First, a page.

Most of the previously approved charters are for elementary schools scattered throughout 23 of California's counties. About 25 charter schools have been up and running for a year. Thirty more are scheduled to open this fall.
Santiago plans to begin operation as a charter school in September, 1995.
Some schools adopted charters in order to specialize in the arts, technology, science or vocational training, while others focused on saving would-be dropouts. A handful are networks of parents receiving money from the state to teach their children at home.
In the Los Angeles Unified School District, for example, Westwood Elementary uses its charter to group students in multi-age, multi-grade "families" rather than traditional classes. A consortium of Palisades charter schools provides a cohesive humanities curriculum from kindergarten through 12th grade and requires students to perform community service. And a Pacoima charter school slashed class sizes from an average of 32 to 26, added a computer lab and ended up with a budget surplus during its first year of operation.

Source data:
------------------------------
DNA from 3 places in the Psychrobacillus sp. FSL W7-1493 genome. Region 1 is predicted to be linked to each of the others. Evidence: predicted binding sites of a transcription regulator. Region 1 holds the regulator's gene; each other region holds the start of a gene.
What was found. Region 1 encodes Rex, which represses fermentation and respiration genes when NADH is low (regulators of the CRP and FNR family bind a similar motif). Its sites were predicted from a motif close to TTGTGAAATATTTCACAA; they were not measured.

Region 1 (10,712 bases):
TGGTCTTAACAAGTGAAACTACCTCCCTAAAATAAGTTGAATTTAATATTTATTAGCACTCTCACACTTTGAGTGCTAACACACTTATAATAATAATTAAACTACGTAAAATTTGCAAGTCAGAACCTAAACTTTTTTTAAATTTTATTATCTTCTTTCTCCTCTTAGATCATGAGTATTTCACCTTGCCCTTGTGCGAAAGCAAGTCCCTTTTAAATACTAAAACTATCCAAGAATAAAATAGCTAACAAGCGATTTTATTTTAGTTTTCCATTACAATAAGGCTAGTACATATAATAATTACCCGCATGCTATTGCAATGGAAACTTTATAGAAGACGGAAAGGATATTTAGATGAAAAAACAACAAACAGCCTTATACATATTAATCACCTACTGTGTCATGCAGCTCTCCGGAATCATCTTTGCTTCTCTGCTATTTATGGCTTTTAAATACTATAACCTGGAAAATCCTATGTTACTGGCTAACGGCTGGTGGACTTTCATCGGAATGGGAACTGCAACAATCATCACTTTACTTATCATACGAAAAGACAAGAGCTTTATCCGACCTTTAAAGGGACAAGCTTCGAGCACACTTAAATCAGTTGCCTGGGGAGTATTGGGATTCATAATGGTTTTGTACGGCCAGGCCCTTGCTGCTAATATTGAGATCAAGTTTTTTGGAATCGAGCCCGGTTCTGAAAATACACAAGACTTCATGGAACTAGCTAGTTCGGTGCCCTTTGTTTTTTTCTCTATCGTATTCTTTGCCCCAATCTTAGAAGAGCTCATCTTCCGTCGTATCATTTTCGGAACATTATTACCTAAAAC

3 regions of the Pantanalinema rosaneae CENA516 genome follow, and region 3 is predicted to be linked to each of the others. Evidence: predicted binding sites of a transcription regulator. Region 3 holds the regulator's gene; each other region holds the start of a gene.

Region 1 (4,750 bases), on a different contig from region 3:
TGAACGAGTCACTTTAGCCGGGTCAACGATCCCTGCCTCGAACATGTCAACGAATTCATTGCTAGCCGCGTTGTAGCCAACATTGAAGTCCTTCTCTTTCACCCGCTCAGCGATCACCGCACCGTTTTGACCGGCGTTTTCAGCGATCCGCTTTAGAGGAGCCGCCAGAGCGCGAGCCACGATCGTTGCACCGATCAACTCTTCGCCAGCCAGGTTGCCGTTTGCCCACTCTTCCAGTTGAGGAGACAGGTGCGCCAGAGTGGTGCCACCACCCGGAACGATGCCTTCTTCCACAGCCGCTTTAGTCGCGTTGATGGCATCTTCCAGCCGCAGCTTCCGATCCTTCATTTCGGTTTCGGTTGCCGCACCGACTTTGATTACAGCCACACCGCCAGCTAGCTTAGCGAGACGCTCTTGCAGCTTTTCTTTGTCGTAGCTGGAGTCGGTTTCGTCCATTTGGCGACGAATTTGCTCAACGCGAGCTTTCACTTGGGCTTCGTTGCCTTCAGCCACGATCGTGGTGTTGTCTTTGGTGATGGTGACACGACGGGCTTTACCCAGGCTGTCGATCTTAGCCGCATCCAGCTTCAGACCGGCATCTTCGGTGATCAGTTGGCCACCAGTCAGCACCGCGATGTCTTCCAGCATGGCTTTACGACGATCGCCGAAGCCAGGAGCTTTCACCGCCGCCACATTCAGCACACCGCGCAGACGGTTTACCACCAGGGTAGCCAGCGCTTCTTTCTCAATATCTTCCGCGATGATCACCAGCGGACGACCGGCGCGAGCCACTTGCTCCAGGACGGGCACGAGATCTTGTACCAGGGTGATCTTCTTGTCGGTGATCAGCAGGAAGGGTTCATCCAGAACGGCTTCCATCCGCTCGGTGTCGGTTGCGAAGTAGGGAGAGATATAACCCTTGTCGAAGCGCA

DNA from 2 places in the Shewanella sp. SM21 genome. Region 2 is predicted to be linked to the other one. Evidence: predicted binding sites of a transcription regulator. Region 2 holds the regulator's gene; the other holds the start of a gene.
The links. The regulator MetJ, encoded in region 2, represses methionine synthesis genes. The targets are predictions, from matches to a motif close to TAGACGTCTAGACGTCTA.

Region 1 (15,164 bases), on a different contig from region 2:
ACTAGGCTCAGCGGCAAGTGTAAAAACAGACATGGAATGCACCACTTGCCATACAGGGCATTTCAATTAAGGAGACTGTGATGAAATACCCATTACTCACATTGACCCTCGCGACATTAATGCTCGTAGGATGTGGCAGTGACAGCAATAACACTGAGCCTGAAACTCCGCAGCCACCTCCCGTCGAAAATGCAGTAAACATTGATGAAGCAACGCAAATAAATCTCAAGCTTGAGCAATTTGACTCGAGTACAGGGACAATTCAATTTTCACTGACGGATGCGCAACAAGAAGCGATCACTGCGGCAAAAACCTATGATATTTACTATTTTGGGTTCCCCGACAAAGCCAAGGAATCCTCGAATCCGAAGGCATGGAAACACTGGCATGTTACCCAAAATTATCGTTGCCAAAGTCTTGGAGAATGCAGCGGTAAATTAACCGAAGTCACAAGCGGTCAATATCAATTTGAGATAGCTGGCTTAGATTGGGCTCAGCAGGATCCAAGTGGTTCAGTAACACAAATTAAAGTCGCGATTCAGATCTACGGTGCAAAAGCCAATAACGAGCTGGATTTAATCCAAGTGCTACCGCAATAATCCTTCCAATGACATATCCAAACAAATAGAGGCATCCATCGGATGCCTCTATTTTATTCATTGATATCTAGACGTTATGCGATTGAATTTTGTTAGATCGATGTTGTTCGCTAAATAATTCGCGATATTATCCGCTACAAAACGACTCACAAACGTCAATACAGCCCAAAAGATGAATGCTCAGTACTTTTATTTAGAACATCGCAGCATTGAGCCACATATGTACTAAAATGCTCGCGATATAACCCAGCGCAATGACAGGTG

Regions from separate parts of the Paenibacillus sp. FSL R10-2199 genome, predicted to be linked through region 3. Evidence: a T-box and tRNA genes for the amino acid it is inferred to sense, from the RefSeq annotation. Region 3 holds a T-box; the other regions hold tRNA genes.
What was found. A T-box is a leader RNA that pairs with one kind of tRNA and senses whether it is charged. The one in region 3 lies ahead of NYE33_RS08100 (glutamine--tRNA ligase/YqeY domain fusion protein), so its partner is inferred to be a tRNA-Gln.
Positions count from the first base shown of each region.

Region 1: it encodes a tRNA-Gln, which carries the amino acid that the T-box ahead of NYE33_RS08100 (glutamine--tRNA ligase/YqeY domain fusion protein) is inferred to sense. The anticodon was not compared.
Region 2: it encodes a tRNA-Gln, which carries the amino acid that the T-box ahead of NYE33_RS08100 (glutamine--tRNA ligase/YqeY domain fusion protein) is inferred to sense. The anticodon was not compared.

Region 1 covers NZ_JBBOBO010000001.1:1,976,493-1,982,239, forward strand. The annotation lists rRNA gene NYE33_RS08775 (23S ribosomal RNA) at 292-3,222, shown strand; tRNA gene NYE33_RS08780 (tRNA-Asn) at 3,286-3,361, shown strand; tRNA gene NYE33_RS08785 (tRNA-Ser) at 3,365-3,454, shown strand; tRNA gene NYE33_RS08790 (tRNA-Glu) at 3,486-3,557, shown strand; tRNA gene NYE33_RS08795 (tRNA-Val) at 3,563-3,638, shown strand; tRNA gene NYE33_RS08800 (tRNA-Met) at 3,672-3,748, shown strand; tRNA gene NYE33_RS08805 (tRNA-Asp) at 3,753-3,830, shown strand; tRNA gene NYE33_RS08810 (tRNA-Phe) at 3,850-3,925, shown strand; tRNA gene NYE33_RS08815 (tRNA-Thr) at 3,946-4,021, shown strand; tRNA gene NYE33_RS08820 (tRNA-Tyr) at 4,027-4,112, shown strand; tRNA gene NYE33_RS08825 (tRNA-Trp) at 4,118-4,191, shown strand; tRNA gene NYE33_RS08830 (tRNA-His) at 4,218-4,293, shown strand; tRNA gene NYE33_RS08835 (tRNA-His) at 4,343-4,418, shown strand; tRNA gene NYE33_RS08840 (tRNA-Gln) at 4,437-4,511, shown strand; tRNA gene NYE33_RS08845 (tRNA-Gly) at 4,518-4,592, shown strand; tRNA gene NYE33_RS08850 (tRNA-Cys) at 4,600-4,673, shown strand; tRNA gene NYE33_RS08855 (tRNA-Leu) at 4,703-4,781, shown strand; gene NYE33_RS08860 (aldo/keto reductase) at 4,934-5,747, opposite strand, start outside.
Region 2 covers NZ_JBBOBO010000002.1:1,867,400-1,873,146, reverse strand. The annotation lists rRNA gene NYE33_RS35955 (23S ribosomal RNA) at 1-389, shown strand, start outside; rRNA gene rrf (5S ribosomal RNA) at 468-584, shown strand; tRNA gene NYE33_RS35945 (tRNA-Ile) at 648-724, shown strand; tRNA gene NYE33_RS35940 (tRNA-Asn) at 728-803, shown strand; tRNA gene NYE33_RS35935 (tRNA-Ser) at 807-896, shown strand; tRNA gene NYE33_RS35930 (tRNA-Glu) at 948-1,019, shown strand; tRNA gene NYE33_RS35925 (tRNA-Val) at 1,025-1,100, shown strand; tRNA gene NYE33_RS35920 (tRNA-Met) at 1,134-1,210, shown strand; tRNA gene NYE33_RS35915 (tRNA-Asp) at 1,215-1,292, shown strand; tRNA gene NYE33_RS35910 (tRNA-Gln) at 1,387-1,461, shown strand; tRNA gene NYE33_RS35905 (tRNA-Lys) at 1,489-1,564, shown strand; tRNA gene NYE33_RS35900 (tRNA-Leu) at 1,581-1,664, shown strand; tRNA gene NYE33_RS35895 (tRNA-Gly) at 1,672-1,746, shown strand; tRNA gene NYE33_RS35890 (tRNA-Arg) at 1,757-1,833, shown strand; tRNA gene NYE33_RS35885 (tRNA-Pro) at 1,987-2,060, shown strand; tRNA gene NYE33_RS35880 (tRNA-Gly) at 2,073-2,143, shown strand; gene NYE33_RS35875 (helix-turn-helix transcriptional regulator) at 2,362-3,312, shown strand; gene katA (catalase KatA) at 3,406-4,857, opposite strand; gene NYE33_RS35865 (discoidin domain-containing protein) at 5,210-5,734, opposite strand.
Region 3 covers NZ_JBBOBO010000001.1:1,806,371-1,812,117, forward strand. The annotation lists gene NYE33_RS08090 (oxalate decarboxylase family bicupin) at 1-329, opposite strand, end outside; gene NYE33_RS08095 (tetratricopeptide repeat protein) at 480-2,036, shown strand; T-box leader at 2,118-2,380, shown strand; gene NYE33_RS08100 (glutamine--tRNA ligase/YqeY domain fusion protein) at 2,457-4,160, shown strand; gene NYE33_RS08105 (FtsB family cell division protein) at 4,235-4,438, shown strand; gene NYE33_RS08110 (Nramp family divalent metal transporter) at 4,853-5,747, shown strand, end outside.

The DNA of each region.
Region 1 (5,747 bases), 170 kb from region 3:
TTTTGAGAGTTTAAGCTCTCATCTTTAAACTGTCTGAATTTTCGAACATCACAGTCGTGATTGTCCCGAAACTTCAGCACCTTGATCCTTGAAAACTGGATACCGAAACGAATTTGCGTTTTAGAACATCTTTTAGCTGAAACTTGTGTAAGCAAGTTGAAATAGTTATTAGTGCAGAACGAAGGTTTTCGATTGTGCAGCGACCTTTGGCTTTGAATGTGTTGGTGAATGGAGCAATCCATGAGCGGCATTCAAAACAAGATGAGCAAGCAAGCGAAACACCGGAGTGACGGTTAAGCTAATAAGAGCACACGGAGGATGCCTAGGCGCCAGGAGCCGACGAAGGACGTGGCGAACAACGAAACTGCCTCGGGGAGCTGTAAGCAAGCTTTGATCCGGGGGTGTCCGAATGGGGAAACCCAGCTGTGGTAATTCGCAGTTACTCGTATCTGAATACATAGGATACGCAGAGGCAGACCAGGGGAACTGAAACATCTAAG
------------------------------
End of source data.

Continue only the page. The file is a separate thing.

"Some pretty amazing schools have come forward," said Sue Burr, the state Senate Education Committee staffer who authored the charter legislation. "We got the question a lot: 'What's your idea of what a charter school should be?' We don't have an idea."
Burr's boss, state Sen. Gary Hart (D-Santa Barbara), says "charter is a license to dream."
At Santiago, the dream is to increase parent involvement, allow more flexibility for progressive teaching methods and decrease class size.
"When I empower my staff to be in charge of their domain--even if it's just a little, itty-bitty domain--they work harder, they work smarter," Santiago Principal Mary Ann Owsley explained.